Many descriptions of Reverse Culture Shock describe it as part of a continuum whereby eventually we’ll feel at home again in our native country and the vestiges of the “shock” will slowly wear off.

Although it is true that those initial feelings of strangeness have subsided, I still feel that something will never be the same even now, so many years later. What I constantly contend with now is a continual pull to go back; a pull to go back anywhere as long as it isn’t here. Yet when I am back there, I feel the pull to return here, the place I call home. It is as if I am living in a kind of suspended reality, never really here and never really there; restless.

The joy of having spent time in another country is that you slowly become a part of it and bit-by-bit one of its people. Our attention to detail is heightened and we make a concerted effort to understand and fit in until we become one with our new location.  What I have seen and felt and heard and smelled in each of the places I have lived has made me who I am, like a wine having picking up its surrounding elements.

I would never want the clocks to be turned back to the person I was before I set foot on that first airplane. Instead, what I want more than anything is to have my favorite elements from each country right here with me now. I want to have an Irish pub around the corner here in Seattle, full of laughter and music and incessant chatter. After all these years, I still crave the smell of burning peat in the air and delight when I hear an Irish lilt.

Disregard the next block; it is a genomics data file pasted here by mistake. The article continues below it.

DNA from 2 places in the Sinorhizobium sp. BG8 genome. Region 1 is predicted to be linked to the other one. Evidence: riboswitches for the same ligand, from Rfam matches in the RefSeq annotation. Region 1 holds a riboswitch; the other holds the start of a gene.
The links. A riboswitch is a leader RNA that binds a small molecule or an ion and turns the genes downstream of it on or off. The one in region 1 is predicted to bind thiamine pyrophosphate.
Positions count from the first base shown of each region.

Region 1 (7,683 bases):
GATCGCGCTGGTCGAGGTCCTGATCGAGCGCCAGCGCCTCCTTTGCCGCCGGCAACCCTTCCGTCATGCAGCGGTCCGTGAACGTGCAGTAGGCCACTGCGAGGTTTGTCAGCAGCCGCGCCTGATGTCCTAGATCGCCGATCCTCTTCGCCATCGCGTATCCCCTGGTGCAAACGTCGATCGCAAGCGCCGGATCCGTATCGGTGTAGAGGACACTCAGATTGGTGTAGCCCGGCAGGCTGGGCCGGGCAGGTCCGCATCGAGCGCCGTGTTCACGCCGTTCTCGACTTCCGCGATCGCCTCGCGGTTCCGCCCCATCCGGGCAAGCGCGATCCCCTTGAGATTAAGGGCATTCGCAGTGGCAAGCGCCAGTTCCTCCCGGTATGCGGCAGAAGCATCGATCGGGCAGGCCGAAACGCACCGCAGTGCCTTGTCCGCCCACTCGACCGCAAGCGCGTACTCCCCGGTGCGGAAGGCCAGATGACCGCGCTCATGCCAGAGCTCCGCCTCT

But I also want to have the sights and smells and family and friends from Germany and Italy and France. I want to experience Tasmanian joviality and mainland Australian kindness on a daily basis. I want to somehow piece them all together into a patchwork quilt of sorts; to wear it day in and day out to bring me a kind of multicultural comfort of my own making.